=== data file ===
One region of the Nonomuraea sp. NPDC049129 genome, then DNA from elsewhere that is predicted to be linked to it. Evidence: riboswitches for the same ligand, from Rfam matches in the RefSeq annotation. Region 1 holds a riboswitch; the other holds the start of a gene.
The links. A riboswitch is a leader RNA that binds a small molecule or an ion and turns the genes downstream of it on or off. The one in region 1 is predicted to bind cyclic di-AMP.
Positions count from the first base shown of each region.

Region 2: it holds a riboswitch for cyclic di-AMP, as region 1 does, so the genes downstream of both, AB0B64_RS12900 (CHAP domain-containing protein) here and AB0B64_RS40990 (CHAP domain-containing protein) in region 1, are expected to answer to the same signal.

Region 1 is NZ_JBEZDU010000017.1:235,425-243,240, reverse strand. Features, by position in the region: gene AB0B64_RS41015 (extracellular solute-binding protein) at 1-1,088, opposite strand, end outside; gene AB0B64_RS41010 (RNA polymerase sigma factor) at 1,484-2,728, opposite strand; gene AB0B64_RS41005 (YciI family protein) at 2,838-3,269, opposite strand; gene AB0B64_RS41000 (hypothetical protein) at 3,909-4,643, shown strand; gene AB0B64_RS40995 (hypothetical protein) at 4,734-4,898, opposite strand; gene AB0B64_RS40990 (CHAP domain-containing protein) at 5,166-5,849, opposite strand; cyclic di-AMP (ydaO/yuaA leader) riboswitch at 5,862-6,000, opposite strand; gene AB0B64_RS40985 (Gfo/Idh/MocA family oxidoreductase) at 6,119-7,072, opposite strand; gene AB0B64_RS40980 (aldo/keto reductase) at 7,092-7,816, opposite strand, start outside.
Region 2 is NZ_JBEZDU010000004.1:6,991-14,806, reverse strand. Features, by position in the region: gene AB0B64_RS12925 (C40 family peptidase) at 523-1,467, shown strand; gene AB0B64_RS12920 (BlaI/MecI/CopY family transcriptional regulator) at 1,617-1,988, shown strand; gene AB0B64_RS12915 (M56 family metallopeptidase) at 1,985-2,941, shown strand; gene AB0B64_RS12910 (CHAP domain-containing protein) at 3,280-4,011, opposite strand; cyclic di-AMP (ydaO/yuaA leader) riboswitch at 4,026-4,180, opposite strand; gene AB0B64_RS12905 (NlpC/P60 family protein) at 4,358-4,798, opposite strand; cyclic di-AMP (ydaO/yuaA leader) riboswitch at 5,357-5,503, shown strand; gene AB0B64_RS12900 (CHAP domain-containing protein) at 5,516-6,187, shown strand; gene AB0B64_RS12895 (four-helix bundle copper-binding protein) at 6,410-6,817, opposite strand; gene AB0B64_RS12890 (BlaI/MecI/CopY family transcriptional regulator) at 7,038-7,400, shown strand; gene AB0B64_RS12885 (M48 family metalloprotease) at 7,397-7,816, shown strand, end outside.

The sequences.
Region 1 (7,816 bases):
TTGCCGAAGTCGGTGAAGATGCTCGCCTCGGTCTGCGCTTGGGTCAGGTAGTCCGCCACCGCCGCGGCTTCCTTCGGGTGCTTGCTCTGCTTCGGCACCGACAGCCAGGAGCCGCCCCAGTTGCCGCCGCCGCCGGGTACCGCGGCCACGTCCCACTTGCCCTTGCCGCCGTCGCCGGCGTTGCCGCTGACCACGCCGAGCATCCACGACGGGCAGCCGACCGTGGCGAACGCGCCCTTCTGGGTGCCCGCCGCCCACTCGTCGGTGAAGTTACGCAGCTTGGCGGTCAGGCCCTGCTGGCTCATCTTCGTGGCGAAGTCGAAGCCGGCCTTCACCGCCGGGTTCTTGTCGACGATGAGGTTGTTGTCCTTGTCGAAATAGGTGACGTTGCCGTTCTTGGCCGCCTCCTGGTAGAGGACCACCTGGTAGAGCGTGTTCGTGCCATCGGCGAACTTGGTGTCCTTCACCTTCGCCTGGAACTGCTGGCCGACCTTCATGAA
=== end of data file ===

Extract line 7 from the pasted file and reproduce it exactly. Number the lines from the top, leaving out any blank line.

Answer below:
The sequences.